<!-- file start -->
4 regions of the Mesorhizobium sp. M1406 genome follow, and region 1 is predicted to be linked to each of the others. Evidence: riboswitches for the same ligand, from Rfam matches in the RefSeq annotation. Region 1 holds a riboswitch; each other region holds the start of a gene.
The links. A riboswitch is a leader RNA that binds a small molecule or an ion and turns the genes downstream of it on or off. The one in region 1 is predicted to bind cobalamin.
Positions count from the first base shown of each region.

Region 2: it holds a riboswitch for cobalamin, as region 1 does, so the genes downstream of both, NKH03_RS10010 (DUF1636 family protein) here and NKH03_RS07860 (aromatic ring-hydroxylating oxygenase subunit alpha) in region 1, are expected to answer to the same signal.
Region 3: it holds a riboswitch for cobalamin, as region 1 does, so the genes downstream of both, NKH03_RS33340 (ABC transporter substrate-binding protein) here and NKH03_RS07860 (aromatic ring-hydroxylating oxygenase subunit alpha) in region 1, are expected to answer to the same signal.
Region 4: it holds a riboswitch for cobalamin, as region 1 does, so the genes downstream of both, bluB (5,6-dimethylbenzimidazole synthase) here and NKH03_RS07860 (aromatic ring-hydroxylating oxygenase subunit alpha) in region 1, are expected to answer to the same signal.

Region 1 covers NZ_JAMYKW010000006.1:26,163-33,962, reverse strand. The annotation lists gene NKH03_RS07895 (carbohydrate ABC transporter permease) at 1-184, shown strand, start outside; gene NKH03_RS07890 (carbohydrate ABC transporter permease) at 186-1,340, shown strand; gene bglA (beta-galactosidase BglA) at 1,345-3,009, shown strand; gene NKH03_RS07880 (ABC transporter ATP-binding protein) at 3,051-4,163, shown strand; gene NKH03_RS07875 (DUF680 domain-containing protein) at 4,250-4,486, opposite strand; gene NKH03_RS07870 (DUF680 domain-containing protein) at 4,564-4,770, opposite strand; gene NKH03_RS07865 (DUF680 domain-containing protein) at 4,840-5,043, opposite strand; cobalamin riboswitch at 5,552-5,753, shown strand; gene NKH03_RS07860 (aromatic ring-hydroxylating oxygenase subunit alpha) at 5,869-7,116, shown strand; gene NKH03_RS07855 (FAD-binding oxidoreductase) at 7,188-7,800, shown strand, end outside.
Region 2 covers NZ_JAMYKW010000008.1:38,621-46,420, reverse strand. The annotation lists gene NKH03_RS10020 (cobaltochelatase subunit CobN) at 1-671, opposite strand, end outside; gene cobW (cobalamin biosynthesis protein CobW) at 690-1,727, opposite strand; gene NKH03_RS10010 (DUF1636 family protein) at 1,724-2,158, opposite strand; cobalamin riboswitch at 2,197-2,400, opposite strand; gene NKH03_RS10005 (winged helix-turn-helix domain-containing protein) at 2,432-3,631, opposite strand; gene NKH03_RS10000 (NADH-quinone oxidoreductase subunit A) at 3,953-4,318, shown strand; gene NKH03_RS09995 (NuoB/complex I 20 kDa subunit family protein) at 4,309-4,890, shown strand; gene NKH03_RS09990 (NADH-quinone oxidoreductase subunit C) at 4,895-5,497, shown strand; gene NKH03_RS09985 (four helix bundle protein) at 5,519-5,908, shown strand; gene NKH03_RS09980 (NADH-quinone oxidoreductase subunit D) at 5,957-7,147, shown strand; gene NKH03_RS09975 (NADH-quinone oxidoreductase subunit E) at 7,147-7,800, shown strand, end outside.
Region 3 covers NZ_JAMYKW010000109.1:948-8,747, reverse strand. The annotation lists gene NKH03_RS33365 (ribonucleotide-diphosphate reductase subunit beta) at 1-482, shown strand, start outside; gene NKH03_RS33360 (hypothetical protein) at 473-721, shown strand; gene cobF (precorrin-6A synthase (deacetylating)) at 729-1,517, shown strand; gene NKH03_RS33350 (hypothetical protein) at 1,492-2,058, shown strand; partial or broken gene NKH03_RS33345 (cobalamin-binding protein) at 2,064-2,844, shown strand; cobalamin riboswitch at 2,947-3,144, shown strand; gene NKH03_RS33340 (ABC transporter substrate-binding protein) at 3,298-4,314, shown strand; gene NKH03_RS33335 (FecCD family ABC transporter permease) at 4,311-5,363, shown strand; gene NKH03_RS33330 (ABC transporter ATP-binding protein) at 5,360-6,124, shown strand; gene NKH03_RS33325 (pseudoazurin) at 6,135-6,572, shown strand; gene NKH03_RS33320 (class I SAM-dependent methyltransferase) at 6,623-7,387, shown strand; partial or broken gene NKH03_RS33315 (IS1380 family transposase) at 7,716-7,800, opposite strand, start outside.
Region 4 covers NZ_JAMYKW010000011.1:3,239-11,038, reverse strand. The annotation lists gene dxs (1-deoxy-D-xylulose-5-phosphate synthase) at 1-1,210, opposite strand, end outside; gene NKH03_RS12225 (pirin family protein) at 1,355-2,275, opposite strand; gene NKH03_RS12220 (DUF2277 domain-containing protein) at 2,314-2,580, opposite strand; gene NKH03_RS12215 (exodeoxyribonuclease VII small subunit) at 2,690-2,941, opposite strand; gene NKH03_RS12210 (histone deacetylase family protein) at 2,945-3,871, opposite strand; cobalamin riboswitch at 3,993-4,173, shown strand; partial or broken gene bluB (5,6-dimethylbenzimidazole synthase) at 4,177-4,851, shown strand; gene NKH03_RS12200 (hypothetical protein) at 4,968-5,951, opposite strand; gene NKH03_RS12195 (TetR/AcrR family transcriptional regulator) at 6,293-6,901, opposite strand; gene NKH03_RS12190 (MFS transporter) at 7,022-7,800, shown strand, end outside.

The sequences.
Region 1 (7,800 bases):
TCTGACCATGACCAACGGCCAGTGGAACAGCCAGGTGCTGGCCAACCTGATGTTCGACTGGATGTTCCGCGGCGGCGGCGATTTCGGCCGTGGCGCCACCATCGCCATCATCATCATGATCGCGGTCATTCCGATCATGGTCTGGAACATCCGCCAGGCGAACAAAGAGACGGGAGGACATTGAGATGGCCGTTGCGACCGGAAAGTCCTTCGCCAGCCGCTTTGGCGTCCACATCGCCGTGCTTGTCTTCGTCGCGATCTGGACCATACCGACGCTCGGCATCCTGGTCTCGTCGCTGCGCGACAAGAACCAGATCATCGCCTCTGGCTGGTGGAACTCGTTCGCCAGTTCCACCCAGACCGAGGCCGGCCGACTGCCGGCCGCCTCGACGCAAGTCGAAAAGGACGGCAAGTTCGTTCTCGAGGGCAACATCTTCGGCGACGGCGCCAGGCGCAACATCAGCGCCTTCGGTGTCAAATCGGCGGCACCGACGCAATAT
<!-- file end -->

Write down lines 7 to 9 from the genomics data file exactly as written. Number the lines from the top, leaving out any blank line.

Region 1 covers NZ_JAMYKW010000006.1:26,163-33,962, reverse strand. The annotation lists gene NKH03_RS07895 (carbohydrate ABC transporter permease) at 1-184, shown strand, start outside; gene NKH03_RS07890 (carbohydrate ABC transporter permease) at 186-1,340, shown strand; gene bglA (beta-galactosidase BglA) at 1,345-3,009, shown strand; gene NKH03_RS07880 (ABC transporter ATP-binding protein) at 3,051-4,163, shown strand; gene NKH03_RS07875 (DUF680 domain-containing protein) at 4,250-4,486, opposite strand; gene NKH03_RS07870 (DUF680 domain-containing protein) at 4,564-4,770, opposite strand; gene NKH03_RS07865 (DUF680 domain-containing protein) at 4,840-5,043, opposite strand; cobalamin riboswitch at 5,552-5,753, shown strand; gene NKH03_RS07860 (aromatic ring-hydroxylating oxygenase subunit alpha) at 5,869-7,116, shown strand; gene NKH03_RS07855 (FAD-binding oxidoreductase) at 7,188-7,800, shown strand, end outside.
Region 2 covers NZ_JAMYKW010000008.1:38,621-46,420, reverse strand. The annotation lists gene NKH03_RS10020 (cobaltochelatase subunit CobN) at 1-671, opposite strand, end outside; gene cobW (cobalamin biosynthesis protein CobW) at 690-1,727, opposite strand; gene NKH03_RS10010 (DUF1636 family protein) at 1,724-2,158, opposite strand; cobalamin riboswitch at 2,197-2,400, opposite strand; gene NKH03_RS10005 (winged helix-turn-helix domain-containing protein) at 2,432-3,631, opposite strand; gene NKH03_RS10000 (NADH-quinone oxidoreductase subunit A) at 3,953-4,318, shown strand; gene NKH03_RS09995 (NuoB/complex I 20 kDa subunit family protein) at 4,309-4,890, shown strand; gene NKH03_RS09990 (NADH-quinone oxidoreductase subunit C) at 4,895-5,497, shown strand; gene NKH03_RS09985 (four helix bundle protein) at 5,519-5,908, shown strand; gene NKH03_RS09980 (NADH-quinone oxidoreductase subunit D) at 5,957-7,147, shown strand; gene NKH03_RS09975 (NADH-quinone oxidoreductase subunit E) at 7,147-7,800, shown strand, end outside.
Region 3 covers NZ_JAMYKW010000109.1:948-8,747, reverse strand. The annotation lists gene NKH03_RS33365 (ribonucleotide-diphosphate reductase subunit beta) at 1-482, shown strand, start outside; gene NKH03_RS33360 (hypothetical protein) at 473-721, shown strand; gene cobF (precorrin-6A synthase (deacetylating)) at 729-1,517, shown strand; gene NKH03_RS33350 (hypothetical protein) at 1,492-2,058, shown strand; partial or broken gene NKH03_RS33345 (cobalamin-binding protein) at 2,064-2,844, shown strand; cobalamin riboswitch at 2,947-3,144, shown strand; gene NKH03_RS33340 (ABC transporter substrate-binding protein) at 3,298-4,314, shown strand; gene NKH03_RS33335 (FecCD family ABC transporter permease) at 4,311-5,363, shown strand; gene NKH03_RS33330 (ABC transporter ATP-binding protein) at 5,360-6,124, shown strand; gene NKH03_RS33325 (pseudoazurin) at 6,135-6,572, shown strand; gene NKH03_RS33320 (class I SAM-dependent methyltransferase) at 6,623-7,387, shown strand; partial or broken gene NKH03_RS33315 (IS1380 family transposase) at 7,716-7,800, opposite strand, start outside.